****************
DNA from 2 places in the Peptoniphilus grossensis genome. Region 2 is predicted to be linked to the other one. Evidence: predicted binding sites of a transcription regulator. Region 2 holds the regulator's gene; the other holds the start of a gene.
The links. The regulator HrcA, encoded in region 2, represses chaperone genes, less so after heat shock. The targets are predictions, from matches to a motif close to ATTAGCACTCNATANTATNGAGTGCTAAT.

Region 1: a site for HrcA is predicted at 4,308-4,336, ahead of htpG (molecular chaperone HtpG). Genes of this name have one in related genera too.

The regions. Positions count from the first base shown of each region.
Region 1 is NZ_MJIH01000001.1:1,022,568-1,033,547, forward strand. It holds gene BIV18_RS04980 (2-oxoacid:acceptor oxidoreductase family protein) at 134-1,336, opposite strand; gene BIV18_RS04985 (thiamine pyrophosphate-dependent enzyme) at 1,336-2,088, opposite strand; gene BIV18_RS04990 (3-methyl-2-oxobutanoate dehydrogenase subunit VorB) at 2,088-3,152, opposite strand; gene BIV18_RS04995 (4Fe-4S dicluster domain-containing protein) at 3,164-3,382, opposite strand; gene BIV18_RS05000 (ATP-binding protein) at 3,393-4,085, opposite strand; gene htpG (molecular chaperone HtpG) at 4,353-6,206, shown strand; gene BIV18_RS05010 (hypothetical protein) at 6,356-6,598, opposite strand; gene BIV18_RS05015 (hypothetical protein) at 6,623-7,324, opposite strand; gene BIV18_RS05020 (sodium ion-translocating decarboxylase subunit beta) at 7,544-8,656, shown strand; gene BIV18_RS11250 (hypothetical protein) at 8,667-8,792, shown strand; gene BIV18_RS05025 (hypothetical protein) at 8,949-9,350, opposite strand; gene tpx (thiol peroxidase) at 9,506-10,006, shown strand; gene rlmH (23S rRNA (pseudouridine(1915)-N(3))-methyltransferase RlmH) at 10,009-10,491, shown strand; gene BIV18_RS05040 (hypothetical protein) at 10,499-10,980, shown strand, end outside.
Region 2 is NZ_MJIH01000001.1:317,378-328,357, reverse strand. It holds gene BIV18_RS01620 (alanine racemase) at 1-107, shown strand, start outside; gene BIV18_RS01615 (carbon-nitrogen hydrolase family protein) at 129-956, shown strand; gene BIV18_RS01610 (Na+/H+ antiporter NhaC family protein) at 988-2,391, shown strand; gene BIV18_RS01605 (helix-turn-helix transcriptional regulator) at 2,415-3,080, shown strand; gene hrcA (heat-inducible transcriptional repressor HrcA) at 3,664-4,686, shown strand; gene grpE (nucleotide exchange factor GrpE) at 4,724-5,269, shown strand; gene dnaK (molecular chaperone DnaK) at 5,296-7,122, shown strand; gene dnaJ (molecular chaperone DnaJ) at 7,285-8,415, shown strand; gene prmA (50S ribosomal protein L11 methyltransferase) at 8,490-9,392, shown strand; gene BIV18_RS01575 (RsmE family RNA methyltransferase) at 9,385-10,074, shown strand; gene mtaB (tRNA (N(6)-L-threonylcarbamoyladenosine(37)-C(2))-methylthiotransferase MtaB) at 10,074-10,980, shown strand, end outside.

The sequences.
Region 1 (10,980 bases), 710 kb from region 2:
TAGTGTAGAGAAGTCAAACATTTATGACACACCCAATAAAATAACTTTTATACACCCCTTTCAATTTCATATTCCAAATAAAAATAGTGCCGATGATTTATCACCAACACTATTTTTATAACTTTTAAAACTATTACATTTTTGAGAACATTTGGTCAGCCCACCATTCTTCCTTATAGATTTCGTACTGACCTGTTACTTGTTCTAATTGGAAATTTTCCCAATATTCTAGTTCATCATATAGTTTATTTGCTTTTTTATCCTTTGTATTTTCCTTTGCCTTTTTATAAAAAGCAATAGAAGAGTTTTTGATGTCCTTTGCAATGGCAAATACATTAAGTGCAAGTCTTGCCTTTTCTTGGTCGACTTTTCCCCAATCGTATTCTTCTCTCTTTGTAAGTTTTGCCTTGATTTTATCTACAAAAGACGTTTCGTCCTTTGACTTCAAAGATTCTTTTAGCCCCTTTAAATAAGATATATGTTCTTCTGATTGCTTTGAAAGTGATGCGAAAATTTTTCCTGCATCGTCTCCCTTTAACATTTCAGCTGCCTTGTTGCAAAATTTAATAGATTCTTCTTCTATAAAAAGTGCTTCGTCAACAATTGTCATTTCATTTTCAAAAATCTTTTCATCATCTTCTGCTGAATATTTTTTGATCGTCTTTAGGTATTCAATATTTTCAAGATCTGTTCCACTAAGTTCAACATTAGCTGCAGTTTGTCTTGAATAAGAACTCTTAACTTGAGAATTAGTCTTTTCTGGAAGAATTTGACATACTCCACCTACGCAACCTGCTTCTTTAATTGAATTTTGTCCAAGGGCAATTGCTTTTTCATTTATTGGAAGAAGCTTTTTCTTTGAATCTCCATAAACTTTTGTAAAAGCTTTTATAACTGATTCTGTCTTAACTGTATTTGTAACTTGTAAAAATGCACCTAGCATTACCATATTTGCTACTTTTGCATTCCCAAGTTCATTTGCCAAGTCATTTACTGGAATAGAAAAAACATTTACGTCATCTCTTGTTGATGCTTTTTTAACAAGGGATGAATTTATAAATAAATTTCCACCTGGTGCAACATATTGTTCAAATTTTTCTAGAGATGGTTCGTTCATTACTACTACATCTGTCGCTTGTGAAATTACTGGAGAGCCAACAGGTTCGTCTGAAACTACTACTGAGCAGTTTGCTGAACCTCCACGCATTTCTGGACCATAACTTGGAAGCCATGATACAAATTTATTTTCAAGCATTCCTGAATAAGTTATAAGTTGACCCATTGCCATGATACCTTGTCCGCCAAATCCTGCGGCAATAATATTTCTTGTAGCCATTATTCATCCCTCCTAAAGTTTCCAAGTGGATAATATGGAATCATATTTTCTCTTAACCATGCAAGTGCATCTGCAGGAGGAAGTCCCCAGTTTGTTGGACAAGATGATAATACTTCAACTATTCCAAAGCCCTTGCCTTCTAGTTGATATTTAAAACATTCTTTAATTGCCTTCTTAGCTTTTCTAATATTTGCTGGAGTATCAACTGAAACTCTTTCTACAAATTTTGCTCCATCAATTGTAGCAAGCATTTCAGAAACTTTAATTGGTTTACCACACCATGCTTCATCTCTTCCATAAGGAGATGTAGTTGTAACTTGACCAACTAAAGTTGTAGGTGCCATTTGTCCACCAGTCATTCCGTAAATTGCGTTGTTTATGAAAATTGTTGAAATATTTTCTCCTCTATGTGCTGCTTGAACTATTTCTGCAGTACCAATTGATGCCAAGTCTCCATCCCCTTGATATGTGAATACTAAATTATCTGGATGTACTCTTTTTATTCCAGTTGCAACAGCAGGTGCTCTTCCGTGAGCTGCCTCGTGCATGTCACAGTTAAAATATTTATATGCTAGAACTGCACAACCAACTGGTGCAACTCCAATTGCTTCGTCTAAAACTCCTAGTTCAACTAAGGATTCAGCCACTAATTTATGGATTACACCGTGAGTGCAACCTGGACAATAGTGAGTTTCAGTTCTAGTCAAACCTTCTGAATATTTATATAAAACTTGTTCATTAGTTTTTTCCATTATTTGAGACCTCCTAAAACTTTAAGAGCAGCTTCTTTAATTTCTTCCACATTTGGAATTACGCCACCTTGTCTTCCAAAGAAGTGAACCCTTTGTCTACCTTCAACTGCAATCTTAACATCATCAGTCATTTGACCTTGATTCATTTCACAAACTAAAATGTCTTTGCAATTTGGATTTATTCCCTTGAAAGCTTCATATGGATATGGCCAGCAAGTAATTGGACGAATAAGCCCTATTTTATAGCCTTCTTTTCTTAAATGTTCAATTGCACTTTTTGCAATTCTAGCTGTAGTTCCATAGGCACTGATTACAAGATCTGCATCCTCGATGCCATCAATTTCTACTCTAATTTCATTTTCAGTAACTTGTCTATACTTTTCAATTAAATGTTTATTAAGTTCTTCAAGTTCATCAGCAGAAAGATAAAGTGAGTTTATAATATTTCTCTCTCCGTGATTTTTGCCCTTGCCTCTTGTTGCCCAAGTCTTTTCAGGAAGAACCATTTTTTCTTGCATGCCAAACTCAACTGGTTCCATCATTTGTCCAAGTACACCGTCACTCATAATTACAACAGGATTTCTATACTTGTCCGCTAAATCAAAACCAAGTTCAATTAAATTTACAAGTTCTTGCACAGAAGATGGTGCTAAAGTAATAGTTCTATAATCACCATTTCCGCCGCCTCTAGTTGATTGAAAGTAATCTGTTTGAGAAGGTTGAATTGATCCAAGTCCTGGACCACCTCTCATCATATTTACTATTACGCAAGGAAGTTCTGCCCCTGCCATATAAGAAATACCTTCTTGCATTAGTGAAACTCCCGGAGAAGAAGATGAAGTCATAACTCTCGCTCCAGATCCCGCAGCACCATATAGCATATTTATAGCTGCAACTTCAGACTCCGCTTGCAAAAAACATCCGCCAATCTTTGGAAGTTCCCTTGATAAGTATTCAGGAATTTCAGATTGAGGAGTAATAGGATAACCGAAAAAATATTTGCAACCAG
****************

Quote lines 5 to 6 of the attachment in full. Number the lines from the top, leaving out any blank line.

Region 1 is NZ_MJIH01000001.1:1,022,568-1,033,547, forward strand. It holds gene BIV18_RS04980 (2-oxoacid:acceptor oxidoreductase family protein) at 134-1,336, opposite strand; gene BIV18_RS04985 (thiamine pyrophosphate-dependent enzyme) at 1,336-2,088, opposite strand; gene BIV18_RS04990 (3-methyl-2-oxobutanoate dehydrogenase subunit VorB) at 2,088-3,152, opposite strand; gene BIV18_RS04995 (4Fe-4S dicluster domain-containing protein) at 3,164-3,382, opposite strand; gene BIV18_RS05000 (ATP-binding protein) at 3,393-4,085, opposite strand; gene htpG (molecular chaperone HtpG) at 4,353-6,206, shown strand; gene BIV18_RS05010 (hypothetical protein) at 6,356-6,598, opposite strand; gene BIV18_RS05015 (hypothetical protein) at 6,623-7,324, opposite strand; gene BIV18_RS05020 (sodium ion-translocating decarboxylase subunit beta) at 7,544-8,656, shown strand; gene BIV18_RS11250 (hypothetical protein) at 8,667-8,792, shown strand; gene BIV18_RS05025 (hypothetical protein) at 8,949-9,350, opposite strand; gene tpx (thiol peroxidase) at 9,506-10,006, shown strand; gene rlmH (23S rRNA (pseudouridine(1915)-N(3))-methyltransferase RlmH) at 10,009-10,491, shown strand; gene BIV18_RS05040 (hypothetical protein) at 10,499-10,980, shown strand, end outside.
Region 2 is NZ_MJIH01000001.1:317,378-328,357, reverse strand. It holds gene BIV18_RS01620 (alanine racemase) at 1-107, shown strand, start outside; gene BIV18_RS01615 (carbon-nitrogen hydrolase family protein) at 129-956, shown strand; gene BIV18_RS01610 (Na+/H+ antiporter NhaC family protein) at 988-2,391, shown strand; gene BIV18_RS01605 (helix-turn-helix transcriptional regulator) at 2,415-3,080, shown strand; gene hrcA (heat-inducible transcriptional repressor HrcA) at 3,664-4,686, shown strand; gene grpE (nucleotide exchange factor GrpE) at 4,724-5,269, shown strand; gene dnaK (molecular chaperone DnaK) at 5,296-7,122, shown strand; gene dnaJ (molecular chaperone DnaJ) at 7,285-8,415, shown strand; gene prmA (50S ribosomal protein L11 methyltransferase) at 8,490-9,392, shown strand; gene BIV18_RS01575 (RsmE family RNA methyltransferase) at 9,385-10,074, shown strand; gene mtaB (tRNA (N(6)-L-threonylcarbamoyladenosine(37)-C(2))-methylthiotransferase MtaB) at 10,074-10,980, shown strand, end outside.